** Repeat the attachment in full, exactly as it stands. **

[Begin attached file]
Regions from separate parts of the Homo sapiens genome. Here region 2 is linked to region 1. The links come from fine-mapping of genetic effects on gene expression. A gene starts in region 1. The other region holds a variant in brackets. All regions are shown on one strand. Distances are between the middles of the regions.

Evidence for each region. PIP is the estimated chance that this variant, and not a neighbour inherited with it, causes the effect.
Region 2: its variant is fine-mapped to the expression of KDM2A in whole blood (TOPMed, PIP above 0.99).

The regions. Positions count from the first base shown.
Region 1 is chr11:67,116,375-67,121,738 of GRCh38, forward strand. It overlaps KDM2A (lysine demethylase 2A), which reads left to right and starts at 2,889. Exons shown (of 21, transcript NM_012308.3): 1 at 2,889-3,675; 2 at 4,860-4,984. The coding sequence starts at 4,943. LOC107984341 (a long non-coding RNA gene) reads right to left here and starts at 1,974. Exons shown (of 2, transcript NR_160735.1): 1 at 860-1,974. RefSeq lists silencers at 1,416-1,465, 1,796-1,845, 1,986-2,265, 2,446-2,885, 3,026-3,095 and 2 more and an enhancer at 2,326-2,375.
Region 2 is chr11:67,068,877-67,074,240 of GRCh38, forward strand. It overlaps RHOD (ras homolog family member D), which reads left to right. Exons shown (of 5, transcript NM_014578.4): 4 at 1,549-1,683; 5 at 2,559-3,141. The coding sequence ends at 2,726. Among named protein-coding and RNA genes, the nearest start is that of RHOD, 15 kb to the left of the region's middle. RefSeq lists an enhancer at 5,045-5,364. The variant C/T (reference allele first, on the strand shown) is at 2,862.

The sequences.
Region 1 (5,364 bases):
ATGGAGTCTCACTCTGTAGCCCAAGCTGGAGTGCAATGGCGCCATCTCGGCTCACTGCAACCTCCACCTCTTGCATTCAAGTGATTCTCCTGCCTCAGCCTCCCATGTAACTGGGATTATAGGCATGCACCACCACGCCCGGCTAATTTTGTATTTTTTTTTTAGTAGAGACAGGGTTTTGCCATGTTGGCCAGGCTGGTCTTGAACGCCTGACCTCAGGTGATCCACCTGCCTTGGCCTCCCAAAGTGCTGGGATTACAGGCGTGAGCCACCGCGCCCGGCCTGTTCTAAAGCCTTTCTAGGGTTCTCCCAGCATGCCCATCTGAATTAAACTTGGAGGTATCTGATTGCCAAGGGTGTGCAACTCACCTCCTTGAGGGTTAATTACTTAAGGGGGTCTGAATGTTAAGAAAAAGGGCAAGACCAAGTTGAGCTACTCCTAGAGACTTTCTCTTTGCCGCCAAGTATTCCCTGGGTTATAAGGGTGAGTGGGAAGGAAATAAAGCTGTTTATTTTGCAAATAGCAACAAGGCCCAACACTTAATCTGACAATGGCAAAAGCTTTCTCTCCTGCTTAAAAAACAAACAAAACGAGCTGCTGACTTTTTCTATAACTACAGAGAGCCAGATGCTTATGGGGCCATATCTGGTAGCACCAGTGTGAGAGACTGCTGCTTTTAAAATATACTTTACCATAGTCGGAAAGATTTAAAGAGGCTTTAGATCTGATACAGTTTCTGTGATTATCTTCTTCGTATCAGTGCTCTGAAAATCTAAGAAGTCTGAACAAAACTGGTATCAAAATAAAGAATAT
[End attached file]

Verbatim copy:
Regions from separate parts of the Homo sapiens genome. Here region 2 is linked to region 1. The links come from fine-mapping of genetic effects on gene expression. A gene starts in region 1. The other region holds a variant in brackets. All regions are shown on one strand. Distances are between the middles of the regions.

Evidence for each region. PIP is the estimated chance that this variant, and not a neighbour inherited with it, causes the effect.
Region 2: its variant is fine-mapped to the expression of KDM2A in whole blood (TOPMed, PIP above 0.99).

The regions. Positions count from the first base shown.
Region 1 is chr11:67,116,375-67,121,738 of GRCh38, forward strand. It overlaps KDM2A (lysine demethylase 2A), which reads left to right and starts at 2,889. Exons shown (of 21, transcript NM_012308.3): 1 at 2,889-3,675; 2 at 4,860-4,984. The coding sequence starts at 4,943. LOC107984341 (a long non-coding RNA gene) reads right to left here and starts at 1,974. Exons shown (of 2, transcript NR_160735.1): 1 at 860-1,974. RefSeq lists silencers at 1,416-1,465, 1,796-1,845, 1,986-2,265, 2,446-2,885, 3,026-3,095 and 2 more and an enhancer at 2,326-2,375.
Region 2 is chr11:67,068,877-67,074,240 of GRCh38, forward strand. It overlaps RHOD (ras homolog family member D), which reads left to right. Exons shown (of 5, transcript NM_014578.4): 4 at 1,549-1,683; 5 at 2,559-3,141. The coding sequence ends at 2,726. Among named protein-coding and RNA genes, the nearest start is that of RHOD, 15 kb to the left of the region's middle. RefSeq lists an enhancer at 5,045-5,364. The variant C/T (reference allele first, on the strand shown) is at 2,862.

The sequences.
Region 1 (5,364 bases):
ATGGAGTCTCACTCTGTAGCCCAAGCTGGAGTGCAATGGCGCCATCTCGGCTCACTGCAACCTCCACCTCTTGCATTCAAGTGATTCTCCTGCCTCAGCCTCCCATGTAACTGGGATTATAGGCATGCACCACCACGCCCGGCTAATTTTGTATTTTTTTTTTAGTAGAGACAGGGTTTTGCCATGTTGGCCAGGCTGGTCTTGAACGCCTGACCTCAGGTGATCCACCTGCCTTGGCCTCCCAAAGTGCTGGGATTACAGGCGTGAGCCACCGCGCCCGGCCTGTTCTAAAGCCTTTCTAGGGTTCTCCCAGCATGCCCATCTGAATTAAACTTGGAGGTATCTGATTGCCAAGGGTGTGCAACTCACCTCCTTGAGGGTTAATTACTTAAGGGGGTCTGAATGTTAAGAAAAAGGGCAAGACCAAGTTGAGCTACTCCTAGAGACTTTCTCTTTGCCGCCAAGTATTCCCTGGGTTATAAGGGTGAGTGGGAAGGAAATAAAGCTGTTTATTTTGCAAATAGCAACAAGGCCCAACACTTAATCTGACAATGGCAAAAGCTTTCTCTCCTGCTTAAAAAACAAACAAAACGAGCTGCTGACTTTTTCTATAACTACAGAGAGCCAGATGCTTATGGGGCCATATCTGGTAGCACCAGTGTGAGAGACTGCTGCTTTTAAAATATACTTTACCATAGTCGGAAAGATTTAAAGAGGCTTTAGATCTGATACAGTTTCTGTGATTATCTTCTTCGTATCAGTGCTCTGAAAATCTAAGAAGTCTGAACAAAACTGGTATCAAAATAAAGAATAT